U.S. Open: 10 most clutch shots of all time

Mandatory Credit: Erich Schlegel-USA TODAY Sports
Mandatory Credit: Erich Schlegel-USA TODAY Sports /
11 of 11

1. Tom Watson-1982 U.S. Open, Pebble Beach, 17th hole

There’s no way Tom Watson at Pebble Beach at the 1982 U.S. Open wasn’t going to be number one, especially given who he beat on that final day.

Tom Watson may be more known for his five wins at The Open Championship but his lone U.S. Open win was one for the ages. Tied with Bill Rogers at the top of the leaderboard at 4-under after the first three rounds, two shots clear of a foursome at 2-under and three shots ahead of Calvin Peete and four-time U.S. Open champion Jack Nicklaus, Watson got himself into one of the greatest duels of all-time.

More from Pro Golf Now

Rogers held the lead on his own briefly but consecutive bogeys at the turn brought him back a bit. Nicklaus, on the other hand, was on fire and made five consecutive birdies on the front nine to put himself in the race to the finish. Watson was steady but nearly lost the tournament on the 10th after a wayward drive nearly went into Carmel Bay. He was able to somehow save par with a great putt and a birdie at 11 gave him a two-stroke lead on the Golden Bear.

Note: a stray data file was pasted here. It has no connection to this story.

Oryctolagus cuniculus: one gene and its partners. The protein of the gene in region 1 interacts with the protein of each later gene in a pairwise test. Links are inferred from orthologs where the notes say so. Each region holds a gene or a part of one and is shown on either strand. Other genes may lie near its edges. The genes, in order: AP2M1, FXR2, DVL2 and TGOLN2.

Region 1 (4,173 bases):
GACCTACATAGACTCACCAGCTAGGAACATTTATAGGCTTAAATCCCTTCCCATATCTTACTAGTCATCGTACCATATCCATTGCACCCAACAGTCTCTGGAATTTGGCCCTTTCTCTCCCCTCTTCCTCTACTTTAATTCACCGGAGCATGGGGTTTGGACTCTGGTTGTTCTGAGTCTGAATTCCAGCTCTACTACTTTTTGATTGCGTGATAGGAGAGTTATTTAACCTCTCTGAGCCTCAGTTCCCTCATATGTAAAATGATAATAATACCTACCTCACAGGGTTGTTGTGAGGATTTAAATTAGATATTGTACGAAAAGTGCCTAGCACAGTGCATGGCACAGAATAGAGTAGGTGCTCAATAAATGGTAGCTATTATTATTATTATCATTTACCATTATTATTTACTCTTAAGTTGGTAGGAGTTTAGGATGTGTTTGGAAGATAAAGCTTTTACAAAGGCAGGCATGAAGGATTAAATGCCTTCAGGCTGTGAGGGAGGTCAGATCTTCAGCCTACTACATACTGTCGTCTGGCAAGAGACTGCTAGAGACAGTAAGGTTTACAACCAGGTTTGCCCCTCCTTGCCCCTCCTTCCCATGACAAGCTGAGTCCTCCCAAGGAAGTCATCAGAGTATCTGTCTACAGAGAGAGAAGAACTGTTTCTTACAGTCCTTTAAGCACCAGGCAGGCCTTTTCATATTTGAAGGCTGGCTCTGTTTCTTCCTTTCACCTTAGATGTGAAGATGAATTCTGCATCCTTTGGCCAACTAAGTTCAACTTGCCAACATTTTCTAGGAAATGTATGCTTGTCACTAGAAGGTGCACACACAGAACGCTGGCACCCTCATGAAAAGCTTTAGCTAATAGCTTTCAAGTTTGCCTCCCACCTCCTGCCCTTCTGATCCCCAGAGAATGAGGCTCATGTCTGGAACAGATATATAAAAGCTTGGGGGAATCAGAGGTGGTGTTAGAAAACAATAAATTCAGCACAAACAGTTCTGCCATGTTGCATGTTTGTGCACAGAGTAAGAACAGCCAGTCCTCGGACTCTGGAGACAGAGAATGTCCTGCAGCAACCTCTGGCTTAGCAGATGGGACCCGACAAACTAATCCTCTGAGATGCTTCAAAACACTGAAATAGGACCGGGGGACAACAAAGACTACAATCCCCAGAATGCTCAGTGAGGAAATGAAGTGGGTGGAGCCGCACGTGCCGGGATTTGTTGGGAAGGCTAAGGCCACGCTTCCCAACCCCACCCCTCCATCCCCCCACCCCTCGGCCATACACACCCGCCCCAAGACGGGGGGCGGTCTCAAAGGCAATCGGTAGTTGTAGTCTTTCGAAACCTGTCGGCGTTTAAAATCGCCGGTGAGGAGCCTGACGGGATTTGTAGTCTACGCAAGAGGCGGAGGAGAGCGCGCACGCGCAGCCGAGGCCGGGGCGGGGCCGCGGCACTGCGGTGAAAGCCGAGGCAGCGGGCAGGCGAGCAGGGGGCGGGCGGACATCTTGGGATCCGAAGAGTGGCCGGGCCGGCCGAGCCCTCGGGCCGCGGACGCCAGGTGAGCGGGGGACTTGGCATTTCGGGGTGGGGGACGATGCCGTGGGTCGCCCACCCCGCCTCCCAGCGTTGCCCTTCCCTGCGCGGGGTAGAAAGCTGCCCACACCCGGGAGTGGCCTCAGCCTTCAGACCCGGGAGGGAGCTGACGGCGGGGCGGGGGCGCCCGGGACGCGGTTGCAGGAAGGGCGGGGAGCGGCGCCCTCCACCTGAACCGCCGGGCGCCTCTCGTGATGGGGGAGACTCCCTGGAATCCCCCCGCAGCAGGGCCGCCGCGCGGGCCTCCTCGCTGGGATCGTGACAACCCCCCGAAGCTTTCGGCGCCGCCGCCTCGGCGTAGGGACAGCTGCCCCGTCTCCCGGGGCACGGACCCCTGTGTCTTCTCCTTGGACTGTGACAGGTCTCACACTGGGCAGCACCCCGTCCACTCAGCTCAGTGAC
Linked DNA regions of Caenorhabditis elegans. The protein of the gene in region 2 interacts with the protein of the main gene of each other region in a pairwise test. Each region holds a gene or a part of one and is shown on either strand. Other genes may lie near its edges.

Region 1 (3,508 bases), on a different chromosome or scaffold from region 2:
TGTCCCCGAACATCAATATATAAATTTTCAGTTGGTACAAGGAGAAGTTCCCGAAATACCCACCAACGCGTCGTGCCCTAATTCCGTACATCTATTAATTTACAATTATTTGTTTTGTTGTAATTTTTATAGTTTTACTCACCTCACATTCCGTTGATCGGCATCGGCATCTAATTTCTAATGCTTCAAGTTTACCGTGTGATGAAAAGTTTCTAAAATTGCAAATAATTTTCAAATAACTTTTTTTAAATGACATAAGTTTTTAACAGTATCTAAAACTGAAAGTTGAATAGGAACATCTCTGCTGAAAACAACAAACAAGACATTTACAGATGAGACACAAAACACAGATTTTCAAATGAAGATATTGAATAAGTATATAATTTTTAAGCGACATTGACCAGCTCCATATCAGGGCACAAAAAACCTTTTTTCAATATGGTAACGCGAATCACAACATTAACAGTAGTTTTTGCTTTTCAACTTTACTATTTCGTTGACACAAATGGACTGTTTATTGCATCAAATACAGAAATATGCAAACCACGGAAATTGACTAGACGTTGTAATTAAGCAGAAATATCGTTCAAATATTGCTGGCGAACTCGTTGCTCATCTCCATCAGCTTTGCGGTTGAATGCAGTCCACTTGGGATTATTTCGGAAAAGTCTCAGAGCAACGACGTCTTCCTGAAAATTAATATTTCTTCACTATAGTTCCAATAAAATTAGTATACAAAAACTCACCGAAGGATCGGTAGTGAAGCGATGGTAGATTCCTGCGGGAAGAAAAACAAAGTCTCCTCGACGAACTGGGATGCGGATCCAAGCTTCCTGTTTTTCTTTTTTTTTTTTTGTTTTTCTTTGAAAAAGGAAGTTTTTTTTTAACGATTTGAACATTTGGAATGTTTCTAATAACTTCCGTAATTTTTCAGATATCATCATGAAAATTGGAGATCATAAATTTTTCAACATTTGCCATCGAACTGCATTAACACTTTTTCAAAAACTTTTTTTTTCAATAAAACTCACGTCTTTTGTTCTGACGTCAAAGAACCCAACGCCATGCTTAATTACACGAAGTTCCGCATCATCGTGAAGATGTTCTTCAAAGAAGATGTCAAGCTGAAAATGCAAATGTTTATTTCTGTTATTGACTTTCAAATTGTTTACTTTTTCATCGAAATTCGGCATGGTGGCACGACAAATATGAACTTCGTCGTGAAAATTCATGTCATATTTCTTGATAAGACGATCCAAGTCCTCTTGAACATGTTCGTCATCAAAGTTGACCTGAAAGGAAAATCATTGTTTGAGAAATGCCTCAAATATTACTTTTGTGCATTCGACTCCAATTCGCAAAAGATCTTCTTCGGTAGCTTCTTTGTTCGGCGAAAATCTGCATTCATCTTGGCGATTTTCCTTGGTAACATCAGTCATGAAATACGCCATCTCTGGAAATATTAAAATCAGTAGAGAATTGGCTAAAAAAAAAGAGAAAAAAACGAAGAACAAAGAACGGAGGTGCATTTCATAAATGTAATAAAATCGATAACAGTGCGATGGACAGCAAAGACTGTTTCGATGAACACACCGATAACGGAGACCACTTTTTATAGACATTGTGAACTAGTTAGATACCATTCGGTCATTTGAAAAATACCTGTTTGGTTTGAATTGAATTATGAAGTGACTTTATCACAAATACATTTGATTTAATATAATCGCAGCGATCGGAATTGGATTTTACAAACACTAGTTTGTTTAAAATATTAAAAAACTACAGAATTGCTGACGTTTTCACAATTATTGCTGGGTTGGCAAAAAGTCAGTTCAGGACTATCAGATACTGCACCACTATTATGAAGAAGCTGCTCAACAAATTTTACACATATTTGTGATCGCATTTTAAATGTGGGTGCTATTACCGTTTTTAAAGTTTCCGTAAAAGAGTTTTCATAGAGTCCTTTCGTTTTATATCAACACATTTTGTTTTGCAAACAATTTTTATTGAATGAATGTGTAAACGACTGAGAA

A bogey at 12 for Watson and a birdie on 15 for Nicklaus left the two tied but a birdie on 14 gave Watson the lead once again. Nicklaus would finish with a 69 for the day, putting him at 4-under for the tournament and sat in the clubhouse waiting for the final group to finish.

A bogey at 16 put Watson in a tie with Nicklaus and things looked grim after his tee shot at the par-3 17th found the thick rough behind the green and a par seemed impossible given the lie and pin placement. Watson’s caddie, Bruce Edwards, just wanted Watson to get it somewhere on the green to give himself a chance to make a par putt. However, Watson told Edwards he was going to make it and that’s exactly what he did.

Ever so delicately, Watson went right underneath the ball and it landed softly on the green and rolled right into the cup, sending him into a frenzy as he ran around the green and pointed at Edwards, almost as if to say “I told you I was going to make it.” For good measure, Watson birdied the 18th as well to beat Jack Nicklaus by two strokes but it was the shot on 17 that will always be remembered and to this day, it stands as the most clutch shot in U.S. Open history.

Next: Top 20 U.S. Open triumphs

For all the latest news and notes from the world of golf, please be sure to check back in with us each and every day. You can give us a like at the Pro Golf Now Facebook page and follow us on Twitter at @ProGolfNow.